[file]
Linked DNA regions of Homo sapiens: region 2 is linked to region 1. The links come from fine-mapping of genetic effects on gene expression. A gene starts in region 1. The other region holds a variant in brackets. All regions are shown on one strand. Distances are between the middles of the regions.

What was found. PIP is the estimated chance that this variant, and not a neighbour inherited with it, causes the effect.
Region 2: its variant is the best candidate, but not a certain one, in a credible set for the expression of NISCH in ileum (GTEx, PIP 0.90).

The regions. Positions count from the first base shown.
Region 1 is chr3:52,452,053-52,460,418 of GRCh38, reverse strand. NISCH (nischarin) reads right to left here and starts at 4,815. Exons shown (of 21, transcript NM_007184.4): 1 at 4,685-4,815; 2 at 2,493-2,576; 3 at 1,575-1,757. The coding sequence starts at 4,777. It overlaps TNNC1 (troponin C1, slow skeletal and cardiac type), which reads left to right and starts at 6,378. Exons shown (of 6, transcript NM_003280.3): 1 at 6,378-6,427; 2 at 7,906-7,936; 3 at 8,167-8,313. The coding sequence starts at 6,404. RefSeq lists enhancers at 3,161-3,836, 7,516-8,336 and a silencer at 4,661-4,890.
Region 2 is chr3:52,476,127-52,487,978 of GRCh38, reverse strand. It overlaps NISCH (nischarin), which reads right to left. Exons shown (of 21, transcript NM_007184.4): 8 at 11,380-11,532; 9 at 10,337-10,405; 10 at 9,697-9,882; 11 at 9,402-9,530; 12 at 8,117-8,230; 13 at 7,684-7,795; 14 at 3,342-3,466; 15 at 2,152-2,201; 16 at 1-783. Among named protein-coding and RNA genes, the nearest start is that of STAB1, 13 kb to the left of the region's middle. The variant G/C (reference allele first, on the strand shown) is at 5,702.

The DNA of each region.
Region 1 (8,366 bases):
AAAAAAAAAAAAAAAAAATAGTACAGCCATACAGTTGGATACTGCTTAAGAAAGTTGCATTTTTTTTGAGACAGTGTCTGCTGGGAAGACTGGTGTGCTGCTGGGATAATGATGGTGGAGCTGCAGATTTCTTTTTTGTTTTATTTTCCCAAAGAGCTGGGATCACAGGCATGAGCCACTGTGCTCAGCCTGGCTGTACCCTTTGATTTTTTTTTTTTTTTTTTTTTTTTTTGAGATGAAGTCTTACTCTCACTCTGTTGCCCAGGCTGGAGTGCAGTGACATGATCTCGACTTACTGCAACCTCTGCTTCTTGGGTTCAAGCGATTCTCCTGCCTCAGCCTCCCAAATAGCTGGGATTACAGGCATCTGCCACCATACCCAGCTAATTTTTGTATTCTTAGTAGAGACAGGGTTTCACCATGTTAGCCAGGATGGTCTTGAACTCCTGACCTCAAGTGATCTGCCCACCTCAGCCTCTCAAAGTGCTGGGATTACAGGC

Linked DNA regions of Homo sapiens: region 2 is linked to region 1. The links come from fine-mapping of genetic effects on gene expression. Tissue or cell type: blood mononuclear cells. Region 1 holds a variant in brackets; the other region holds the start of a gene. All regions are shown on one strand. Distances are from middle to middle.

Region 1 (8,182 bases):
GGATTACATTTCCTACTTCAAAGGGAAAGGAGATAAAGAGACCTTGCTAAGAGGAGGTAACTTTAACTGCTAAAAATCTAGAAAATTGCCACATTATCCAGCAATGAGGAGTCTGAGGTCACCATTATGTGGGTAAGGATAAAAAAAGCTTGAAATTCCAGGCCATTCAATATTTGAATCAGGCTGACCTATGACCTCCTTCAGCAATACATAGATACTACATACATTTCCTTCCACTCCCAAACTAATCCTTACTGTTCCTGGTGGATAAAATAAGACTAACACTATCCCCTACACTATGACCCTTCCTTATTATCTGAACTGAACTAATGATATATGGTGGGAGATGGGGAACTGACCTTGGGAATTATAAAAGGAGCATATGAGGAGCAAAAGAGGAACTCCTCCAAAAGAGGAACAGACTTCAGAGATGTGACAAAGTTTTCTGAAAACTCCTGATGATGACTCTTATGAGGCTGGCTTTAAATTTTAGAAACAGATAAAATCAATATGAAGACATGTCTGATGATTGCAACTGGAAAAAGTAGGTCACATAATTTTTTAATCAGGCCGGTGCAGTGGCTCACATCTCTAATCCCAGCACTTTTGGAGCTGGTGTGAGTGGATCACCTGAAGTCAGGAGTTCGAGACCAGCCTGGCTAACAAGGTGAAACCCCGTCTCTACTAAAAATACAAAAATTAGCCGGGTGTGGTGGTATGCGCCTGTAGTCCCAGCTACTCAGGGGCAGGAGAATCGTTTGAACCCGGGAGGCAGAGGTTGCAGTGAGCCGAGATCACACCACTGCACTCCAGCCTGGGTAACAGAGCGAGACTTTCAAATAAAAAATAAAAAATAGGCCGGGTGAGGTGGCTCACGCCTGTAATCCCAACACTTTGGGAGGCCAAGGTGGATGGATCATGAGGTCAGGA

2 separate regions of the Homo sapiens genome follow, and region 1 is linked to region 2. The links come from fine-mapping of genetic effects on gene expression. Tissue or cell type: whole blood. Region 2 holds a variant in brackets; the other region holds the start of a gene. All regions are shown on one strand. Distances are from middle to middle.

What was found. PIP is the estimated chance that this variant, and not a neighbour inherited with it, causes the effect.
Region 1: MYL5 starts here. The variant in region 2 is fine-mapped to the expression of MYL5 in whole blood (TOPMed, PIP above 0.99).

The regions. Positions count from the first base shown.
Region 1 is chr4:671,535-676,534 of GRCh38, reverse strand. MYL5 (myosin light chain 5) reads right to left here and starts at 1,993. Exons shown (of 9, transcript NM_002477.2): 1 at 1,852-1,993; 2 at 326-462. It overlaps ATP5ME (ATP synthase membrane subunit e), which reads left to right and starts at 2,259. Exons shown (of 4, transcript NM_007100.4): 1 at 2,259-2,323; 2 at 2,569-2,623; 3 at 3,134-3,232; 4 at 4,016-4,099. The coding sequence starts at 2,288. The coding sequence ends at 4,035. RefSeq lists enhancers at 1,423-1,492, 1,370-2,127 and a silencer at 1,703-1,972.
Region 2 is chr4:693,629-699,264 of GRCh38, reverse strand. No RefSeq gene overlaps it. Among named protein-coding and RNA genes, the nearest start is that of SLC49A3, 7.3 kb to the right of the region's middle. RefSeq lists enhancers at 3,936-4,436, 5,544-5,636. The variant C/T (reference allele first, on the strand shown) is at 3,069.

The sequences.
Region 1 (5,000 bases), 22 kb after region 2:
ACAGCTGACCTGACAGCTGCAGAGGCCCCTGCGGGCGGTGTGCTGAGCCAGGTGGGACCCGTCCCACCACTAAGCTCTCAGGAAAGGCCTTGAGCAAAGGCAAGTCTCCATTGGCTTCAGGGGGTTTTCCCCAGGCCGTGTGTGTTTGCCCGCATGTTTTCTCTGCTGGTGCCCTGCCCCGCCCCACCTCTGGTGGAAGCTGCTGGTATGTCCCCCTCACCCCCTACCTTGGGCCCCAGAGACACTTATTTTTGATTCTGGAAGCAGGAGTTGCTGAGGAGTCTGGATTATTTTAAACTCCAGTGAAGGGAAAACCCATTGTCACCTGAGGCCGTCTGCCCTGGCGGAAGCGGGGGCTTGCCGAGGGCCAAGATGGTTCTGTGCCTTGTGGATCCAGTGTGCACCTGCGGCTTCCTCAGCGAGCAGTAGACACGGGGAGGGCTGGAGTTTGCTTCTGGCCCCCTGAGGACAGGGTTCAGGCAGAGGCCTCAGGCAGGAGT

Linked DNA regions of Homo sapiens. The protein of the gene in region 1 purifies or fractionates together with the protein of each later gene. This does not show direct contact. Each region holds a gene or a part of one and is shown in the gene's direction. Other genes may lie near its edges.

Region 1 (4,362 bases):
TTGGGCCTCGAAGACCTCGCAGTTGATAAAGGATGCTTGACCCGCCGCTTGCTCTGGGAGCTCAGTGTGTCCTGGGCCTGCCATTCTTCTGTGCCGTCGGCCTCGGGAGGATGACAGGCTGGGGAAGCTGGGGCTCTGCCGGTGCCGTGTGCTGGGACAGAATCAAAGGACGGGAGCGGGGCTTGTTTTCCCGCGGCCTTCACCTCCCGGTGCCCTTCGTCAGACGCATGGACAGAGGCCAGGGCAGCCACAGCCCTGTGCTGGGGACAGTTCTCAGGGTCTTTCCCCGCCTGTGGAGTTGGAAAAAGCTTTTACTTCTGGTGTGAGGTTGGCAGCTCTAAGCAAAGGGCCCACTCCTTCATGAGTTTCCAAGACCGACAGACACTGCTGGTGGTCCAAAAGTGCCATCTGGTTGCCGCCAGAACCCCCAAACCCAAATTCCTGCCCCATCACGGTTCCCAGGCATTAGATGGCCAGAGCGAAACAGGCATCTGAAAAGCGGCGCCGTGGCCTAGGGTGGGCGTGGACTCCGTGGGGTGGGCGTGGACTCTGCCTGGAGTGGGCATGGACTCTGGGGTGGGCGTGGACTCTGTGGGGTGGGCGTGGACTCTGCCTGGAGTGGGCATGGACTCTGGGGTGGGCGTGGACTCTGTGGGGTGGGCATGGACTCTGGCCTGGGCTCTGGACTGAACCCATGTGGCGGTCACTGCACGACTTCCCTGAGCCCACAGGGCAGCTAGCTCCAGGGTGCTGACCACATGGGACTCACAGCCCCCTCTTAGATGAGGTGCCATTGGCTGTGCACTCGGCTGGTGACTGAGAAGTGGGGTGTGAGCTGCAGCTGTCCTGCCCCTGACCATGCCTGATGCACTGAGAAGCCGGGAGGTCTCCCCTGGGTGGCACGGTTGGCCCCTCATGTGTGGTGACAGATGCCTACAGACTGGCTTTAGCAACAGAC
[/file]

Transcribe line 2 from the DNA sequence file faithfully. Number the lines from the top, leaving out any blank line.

What was found. PIP is the estimated chance that this variant, and not a neighbour inherited with it, causes the effect.